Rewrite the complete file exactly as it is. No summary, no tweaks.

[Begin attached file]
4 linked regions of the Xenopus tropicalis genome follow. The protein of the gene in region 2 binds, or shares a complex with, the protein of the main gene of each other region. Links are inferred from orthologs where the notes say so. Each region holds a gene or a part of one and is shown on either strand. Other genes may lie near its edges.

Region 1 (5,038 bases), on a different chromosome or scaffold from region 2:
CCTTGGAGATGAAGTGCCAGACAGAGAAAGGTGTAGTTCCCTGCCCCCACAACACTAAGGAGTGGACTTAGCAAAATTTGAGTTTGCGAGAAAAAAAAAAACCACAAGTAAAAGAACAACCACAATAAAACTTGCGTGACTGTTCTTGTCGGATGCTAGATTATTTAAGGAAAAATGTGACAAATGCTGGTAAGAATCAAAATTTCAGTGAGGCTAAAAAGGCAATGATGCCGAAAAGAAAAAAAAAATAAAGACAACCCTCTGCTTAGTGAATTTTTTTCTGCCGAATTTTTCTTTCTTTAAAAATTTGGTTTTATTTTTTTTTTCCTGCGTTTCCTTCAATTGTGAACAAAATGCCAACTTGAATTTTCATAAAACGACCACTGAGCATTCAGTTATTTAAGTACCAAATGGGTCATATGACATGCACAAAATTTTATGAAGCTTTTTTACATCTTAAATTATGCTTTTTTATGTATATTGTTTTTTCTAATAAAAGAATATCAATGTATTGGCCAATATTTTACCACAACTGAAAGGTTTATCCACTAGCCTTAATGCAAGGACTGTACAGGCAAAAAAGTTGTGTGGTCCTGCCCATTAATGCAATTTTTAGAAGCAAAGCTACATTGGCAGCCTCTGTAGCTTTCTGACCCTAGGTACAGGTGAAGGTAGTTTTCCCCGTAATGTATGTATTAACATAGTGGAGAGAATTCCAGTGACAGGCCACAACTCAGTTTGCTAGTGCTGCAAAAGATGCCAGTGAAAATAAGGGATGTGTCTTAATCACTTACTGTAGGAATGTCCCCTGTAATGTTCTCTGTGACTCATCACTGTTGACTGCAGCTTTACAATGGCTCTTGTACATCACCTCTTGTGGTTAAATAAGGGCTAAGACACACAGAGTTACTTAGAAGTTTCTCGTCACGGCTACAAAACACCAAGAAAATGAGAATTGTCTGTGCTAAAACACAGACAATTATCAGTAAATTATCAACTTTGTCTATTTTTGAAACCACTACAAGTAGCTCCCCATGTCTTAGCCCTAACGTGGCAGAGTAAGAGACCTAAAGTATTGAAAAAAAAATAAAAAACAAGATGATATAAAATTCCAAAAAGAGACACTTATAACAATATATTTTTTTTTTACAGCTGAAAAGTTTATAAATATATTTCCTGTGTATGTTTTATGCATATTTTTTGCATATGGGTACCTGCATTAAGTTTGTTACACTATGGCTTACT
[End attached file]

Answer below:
4 linked regions of the Xenopus tropicalis genome follow. The protein of the gene in region 2 binds, or shares a complex with, the protein of the main gene of each other region. Links are inferred from orthologs where the notes say so. Each region holds a gene or a part of one and is shown on either strand. Other genes may lie near its edges.

Region 1 (5,038 bases), on a different chromosome or scaffold from region 2:
CCTTGGAGATGAAGTGCCAGACAGAGAAAGGTGTAGTTCCCTGCCCCCACAACACTAAGGAGTGGACTTAGCAAAATTTGAGTTTGCGAGAAAAAAAAAAACCACAAGTAAAAGAACAACCACAATAAAACTTGCGTGACTGTTCTTGTCGGATGCTAGATTATTTAAGGAAAAATGTGACAAATGCTGGTAAGAATCAAAATTTCAGTGAGGCTAAAAAGGCAATGATGCCGAAAAGAAAAAAAAAATAAAGACAACCCTCTGCTTAGTGAATTTTTTTCTGCCGAATTTTTCTTTCTTTAAAAATTTGGTTTTATTTTTTTTTTCCTGCGTTTCCTTCAATTGTGAACAAAATGCCAACTTGAATTTTCATAAAACGACCACTGAGCATTCAGTTATTTAAGTACCAAATGGGTCATATGACATGCACAAAATTTTATGAAGCTTTTTTACATCTTAAATTATGCTTTTTTATGTATATTGTTTTTTCTAATAAAAGAATATCAATGTATTGGCCAATATTTTACCACAACTGAAAGGTTTATCCACTAGCCTTAATGCAAGGACTGTACAGGCAAAAAAGTTGTGTGGTCCTGCCCATTAATGCAATTTTTAGAAGCAAAGCTACATTGGCAGCCTCTGTAGCTTTCTGACCCTAGGTACAGGTGAAGGTAGTTTTCCCCGTAATGTATGTATTAACATAGTGGAGAGAATTCCAGTGACAGGCCACAACTCAGTTTGCTAGTGCTGCAAAAGATGCCAGTGAAAATAAGGGATGTGTCTTAATCACTTACTGTAGGAATGTCCCCTGTAATGTTCTCTGTGACTCATCACTGTTGACTGCAGCTTTACAATGGCTCTTGTACATCACCTCTTGTGGTTAAATAAGGGCTAAGACACACAGAGTTACTTAGAAGTTTCTCGTCACGGCTACAAAACACCAAGAAAATGAGAATTGTCTGTGCTAAAACACAGACAATTATCAGTAAATTATCAACTTTGTCTATTTTTGAAACCACTACAAGTAGCTCCCCATGTCTTAGCCCTAACGTGGCAGAGTAAGAGACCTAAAGTATTGAAAAAAAAATAAAAAACAAGATGATATAAAATTCCAAAAAGAGACACTTATAACAATATATTTTTTTTTTACAGCTGAAAAGTTTATAAATATATTTCCTGTGTATGTTTTATGCATATTTTTTGCATATGGGTACCTGCATTAAGTTTGTTACACTATGGCTTACT